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COVID-19 Relief Proposals: Bail Out States, Workers – Not Oil Companies

An orphaned oil well cleanup fund could put employees of the fossil fuel industry back to work, mitigating the environmental damage at abandoned well sites. (tristanbnz/Adobe Stock)
An orphaned oil well cleanup fund could put employees of the fossil fuel industry back to work, mitigating the environmental damage at abandoned well sites. (tristanbnz/Adobe Stock)
May 26, 2020

HELENA, Mont. -- The Trump administration and Congress are considering relief for the fossil fuel industry, which has been hit hard by low demand during the coronavirus pandemic.

But one progressive group says the federal government should bail out the states that are dependent on energy production, not oil and gas companies.

Kate Kelly, director of public lands for the Center for American Progress (CAP), says one way to do this would be an orphaned oil well cleanup fund.

"Which will allow states to address the legacy of pollution from oil and gas development on state, private and public lands, but it will also put oil and gas workers back to work in high-paying jobs," she states.

The Interstate Oil and Gas Compact Commission, which represents Montana and 30 other states, has also endorsed this idea. Kelly says decaying wells can leak methane gas, a potential health hazard for humans and wildlife. There are about 230 abandoned wells in Montana.

States receive about half of the royalties from oil and gas development on public lands within their borders. That money boosts state coffers in good times, but has taken a hit with COVID-19.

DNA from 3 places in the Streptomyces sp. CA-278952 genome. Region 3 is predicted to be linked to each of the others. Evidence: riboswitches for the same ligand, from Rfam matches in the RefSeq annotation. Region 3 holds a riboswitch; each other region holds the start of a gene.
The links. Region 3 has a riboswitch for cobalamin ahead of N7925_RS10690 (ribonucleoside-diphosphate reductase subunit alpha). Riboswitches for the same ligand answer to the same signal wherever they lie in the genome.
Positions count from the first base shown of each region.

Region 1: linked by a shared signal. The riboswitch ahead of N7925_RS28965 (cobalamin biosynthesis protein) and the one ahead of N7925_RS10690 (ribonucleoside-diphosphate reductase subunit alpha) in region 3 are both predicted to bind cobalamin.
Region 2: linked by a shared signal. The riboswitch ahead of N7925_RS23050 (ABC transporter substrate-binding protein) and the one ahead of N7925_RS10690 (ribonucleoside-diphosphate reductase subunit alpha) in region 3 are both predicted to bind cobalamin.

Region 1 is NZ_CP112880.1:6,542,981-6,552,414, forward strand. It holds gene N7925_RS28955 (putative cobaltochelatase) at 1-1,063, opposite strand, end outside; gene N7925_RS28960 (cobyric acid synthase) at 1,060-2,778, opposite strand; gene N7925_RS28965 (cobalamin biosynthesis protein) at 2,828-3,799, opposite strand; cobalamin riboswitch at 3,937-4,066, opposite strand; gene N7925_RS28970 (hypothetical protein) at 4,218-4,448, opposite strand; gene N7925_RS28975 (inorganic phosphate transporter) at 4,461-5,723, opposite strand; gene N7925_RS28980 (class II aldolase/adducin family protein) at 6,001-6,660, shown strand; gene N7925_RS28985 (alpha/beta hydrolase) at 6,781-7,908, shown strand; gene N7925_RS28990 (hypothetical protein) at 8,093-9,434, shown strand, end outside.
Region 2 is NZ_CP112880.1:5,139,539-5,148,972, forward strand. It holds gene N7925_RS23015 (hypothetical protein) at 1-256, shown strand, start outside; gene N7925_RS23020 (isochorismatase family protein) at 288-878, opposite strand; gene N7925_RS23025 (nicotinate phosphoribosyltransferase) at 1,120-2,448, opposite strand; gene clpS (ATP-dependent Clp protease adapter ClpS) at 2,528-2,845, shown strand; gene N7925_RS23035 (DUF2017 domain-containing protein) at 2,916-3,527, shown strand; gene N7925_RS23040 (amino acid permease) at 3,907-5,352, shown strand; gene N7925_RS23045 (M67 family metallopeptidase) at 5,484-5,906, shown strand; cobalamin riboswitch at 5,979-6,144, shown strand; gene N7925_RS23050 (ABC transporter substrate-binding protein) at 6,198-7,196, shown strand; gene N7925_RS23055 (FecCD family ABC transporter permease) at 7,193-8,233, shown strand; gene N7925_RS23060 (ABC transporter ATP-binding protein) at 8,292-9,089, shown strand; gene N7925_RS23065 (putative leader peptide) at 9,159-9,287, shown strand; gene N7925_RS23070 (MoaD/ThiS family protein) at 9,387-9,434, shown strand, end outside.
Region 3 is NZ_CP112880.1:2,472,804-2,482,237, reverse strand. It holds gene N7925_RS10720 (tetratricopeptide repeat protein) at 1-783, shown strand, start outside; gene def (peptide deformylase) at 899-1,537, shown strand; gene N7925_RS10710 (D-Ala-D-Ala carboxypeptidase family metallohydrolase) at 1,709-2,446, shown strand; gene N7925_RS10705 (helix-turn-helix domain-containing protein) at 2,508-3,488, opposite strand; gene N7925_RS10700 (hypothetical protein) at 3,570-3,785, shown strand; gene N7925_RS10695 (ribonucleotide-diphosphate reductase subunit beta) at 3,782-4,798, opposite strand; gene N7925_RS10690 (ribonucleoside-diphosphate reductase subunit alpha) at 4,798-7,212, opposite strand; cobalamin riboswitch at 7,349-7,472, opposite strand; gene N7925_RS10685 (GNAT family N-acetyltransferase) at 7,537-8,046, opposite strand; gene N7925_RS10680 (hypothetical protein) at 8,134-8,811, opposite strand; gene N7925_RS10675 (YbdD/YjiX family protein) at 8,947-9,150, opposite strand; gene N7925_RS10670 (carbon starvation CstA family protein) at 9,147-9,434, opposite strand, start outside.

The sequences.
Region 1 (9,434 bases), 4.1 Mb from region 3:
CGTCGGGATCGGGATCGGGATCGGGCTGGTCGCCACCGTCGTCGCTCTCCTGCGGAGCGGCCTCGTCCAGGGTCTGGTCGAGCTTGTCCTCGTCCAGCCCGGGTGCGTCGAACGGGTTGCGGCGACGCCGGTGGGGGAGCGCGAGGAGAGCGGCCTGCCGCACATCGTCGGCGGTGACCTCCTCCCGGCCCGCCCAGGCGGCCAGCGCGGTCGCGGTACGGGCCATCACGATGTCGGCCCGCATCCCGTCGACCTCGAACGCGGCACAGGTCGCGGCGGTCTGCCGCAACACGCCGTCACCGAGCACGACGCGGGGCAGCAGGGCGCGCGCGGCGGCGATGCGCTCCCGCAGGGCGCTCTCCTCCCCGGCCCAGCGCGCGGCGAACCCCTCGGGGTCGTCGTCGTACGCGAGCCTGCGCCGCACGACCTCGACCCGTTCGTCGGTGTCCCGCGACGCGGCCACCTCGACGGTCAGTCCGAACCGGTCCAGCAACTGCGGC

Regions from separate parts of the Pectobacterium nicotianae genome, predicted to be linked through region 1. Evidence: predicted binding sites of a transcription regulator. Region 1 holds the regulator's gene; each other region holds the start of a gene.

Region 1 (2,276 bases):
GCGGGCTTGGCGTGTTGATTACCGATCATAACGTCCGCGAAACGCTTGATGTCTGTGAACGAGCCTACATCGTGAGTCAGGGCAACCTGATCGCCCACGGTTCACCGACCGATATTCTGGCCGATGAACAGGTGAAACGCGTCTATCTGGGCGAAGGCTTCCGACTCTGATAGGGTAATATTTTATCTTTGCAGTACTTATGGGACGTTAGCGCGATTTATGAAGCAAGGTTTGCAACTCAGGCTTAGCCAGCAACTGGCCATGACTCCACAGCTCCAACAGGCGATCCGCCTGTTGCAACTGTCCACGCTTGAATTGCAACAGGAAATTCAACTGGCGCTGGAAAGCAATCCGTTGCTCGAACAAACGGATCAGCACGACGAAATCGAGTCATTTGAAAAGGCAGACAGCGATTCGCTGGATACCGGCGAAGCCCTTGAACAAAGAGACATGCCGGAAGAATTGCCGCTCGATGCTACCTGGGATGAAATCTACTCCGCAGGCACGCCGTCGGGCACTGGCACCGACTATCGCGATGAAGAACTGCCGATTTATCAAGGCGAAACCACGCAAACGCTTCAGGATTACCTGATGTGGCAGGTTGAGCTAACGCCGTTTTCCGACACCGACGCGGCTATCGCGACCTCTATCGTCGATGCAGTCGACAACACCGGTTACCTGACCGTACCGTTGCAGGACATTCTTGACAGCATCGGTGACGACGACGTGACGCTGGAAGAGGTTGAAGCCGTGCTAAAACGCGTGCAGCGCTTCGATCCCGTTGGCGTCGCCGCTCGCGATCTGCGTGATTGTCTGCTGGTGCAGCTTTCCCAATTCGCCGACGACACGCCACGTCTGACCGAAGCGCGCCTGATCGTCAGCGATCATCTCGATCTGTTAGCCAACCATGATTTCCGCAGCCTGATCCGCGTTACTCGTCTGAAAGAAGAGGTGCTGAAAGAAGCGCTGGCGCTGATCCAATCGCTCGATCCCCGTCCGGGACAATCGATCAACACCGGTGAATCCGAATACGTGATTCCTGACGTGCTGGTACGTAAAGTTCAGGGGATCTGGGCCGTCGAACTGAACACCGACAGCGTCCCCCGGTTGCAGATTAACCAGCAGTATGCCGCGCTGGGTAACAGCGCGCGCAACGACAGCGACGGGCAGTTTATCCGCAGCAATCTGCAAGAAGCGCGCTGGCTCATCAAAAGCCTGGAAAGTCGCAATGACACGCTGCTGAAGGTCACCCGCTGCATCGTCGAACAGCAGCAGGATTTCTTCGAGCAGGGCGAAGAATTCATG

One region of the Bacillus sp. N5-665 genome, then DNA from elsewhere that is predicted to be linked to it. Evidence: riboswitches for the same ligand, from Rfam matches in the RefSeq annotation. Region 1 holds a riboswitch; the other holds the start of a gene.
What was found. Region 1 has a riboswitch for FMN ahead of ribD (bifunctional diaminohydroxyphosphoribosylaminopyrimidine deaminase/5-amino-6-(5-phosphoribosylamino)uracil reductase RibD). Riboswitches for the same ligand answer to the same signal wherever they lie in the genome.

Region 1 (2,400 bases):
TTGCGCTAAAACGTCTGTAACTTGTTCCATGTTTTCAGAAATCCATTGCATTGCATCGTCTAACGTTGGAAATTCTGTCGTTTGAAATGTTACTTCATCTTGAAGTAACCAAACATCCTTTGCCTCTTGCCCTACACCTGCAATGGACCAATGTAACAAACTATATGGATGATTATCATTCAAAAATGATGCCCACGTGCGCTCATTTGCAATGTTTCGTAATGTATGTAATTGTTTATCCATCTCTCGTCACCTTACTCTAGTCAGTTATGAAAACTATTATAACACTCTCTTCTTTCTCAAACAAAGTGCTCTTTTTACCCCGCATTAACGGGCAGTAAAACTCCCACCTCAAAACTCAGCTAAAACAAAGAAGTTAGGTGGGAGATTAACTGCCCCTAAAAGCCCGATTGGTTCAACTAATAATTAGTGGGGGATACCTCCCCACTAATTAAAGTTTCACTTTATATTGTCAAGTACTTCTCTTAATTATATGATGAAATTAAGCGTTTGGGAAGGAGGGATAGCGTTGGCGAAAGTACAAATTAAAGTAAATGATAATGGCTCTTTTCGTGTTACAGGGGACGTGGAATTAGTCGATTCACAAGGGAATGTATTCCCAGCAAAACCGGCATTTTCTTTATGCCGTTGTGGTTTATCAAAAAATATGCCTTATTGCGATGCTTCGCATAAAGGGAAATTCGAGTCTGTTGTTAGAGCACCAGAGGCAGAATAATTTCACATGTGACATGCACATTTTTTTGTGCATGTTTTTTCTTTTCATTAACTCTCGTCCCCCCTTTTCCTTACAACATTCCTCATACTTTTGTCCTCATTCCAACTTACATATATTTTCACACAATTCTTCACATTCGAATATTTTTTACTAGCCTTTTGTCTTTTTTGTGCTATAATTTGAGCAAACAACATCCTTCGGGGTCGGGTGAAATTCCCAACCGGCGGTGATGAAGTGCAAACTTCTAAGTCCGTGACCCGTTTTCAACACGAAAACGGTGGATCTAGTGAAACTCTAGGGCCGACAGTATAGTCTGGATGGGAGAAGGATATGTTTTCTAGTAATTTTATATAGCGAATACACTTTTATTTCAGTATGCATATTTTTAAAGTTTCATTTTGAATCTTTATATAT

The Center for American Progress says Congress' next stimulus bill should include a buyout program to make up for the shortfall in states' budgets and infuse them with cash immediately.

Kelly says states could take the opportunity to move away from dependence on oil revenue as well.

"It allows state governments to get money now, and it also allows state governments to divorce their budgets from a volatile energy industry that will see boom-and-bust cycles for the foreseeable future," she points out.

Kelly says under a Center for American Progress proposal, Montana could opt for $174 million now in exchange for revenue from resource development on public lands over the next decade, which would go to the federal government.

Kelly says the fossil fuel industry was running into trouble before the pandemic, and thinks bailouts for the industry could be propping up companies already in dire straits.

"These funds will benefit debtors and CEOs before they actually benefit workers on the ground and companies that are fiscally solvent," she states.

Eric Tegethoff, Public News Service - MT